Ganoderma butt rot or root rot
Host: all types of wood – gymnosperms, woody dicots, palms. Maples, oaks and honeylocusts are particularly susceptible, although ashes, elms and many other deciduous trees and some conifers can be attacked.
SCIENTIFIC NAME of causal agent: Ganoderma spp. (G. zonatum, G. lucidum, G. applanatum)
Trees affected by this fungus may exhibit yellowing, wilting, or undersized leaves and dead branches, slower growth, and more dead lower leaves than normal. They are easily blow-down during rainstorms or windy periods. The advanced decay of the larger roots is evident after blow-down. Decay may extend from a few inches to several feet into the lower (butt) portion of the tree, depending on the species of Ganoderma involved.
The fungus is spread by spores produced in the prominent fruiting bodies that form on the outside of the tree (conks). New spores released from the conks are easily dispersed by wind and water during humid periods, and infect open wounds on root and lower trunk areas of susceptible trees. The spores germinate, and the infection progresses to attack the sapwood of major roots and the lower tree trunk. Over the years, the amount of decayed wood increases leading to dangerously soft, spongy wood in the part of the tree that functions as its anchor. The conks are annual – new conks may be produced each summer and fall, after which they die and deteriorate.
No control is known for this type disease. Good cultural practices (planting, fertilizing, watering, pruning, etc.) will help to maintain the health and vigor of any tree. Avoid damage to tree trunks and roots. Even small wounds from mowers and trimmers can allow infection by decay fungi. Monitor trees and their stumps closely for the conks. . Once a conk is observed, the tree should be inspected, for safety reasons. Examinations shoud be done by a trained professional for structural integriry,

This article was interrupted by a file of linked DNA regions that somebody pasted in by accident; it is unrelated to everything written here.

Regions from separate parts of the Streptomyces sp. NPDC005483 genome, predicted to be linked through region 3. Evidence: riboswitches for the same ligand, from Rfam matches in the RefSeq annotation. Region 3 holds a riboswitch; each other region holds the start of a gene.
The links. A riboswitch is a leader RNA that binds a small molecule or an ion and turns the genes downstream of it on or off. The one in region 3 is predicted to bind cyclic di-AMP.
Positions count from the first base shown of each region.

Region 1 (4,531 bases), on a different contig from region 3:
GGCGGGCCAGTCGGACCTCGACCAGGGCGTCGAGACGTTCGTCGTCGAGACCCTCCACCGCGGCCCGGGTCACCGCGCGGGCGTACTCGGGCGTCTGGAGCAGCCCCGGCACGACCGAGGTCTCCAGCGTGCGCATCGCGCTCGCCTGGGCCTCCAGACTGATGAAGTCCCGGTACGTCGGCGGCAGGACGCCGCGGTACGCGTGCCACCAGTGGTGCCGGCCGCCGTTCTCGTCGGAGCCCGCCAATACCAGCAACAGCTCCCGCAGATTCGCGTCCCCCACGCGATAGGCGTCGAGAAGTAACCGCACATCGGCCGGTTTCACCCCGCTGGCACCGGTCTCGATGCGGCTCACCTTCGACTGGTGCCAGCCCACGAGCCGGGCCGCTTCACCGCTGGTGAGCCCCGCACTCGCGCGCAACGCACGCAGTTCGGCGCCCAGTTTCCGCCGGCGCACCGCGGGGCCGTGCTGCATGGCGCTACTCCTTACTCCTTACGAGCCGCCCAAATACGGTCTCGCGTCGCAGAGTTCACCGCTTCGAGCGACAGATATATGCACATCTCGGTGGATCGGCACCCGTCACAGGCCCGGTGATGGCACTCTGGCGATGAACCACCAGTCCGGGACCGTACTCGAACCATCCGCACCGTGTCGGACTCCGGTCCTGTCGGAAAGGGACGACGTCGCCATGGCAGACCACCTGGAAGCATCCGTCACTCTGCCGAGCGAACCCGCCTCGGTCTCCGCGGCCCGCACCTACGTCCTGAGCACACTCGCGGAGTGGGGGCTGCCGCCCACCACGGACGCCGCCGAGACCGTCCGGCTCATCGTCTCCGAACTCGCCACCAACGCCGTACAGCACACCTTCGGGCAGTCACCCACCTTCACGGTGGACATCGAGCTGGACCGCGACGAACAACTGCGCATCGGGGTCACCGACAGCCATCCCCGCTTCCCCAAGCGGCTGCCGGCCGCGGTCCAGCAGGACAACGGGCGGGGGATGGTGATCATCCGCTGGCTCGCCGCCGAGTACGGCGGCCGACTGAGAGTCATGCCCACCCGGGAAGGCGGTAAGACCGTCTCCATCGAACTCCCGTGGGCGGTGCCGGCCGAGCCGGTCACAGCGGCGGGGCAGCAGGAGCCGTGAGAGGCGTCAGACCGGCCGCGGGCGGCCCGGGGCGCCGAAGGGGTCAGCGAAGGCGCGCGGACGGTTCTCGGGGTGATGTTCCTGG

and if necessary the tree should be cut down. Remove as much of the stump and root system as possible. If you cannot remove the stump, then grind it up. Replace with different tree varieties that are not susceptible to Ganoderma spp.
Texas Plant Disease Handbook – Texas A&M Agrilife Extension https://plantdiseasehandbook.tamu.edu/landscaping/trees/maple/
Elliot, M. L and Broschat, T. K. 2001 “Observations and pathogenicity experiments on Ganoderma zonatum in Florida.” Palms 45: 62-72. Plant Pathology Department, UF/IFAS Extension
Root and Butt Rot of Oaks- NCSU Plant Pathology Extension https://www.ces.ncsu.edu/depts/pp/notes/Ornamental/odin30/od30.htm
This factsheet is authored by Tram T. Le (Masters student)
Factsheet information for the plant health issues represented by the images on the 2018 TPDDL calendar were written by graduate students enrolled in the Department of Plant Pathology & Microbiology PLPA601 Introductory Plant Pathology course in the 2017 Fall semester (course instructor: Dr. David Appel). This exercise provides an opportunity for a high impact learning activity where the students are tasked with producing an informational output directed to the general public and to provide opportunity for the students to write.
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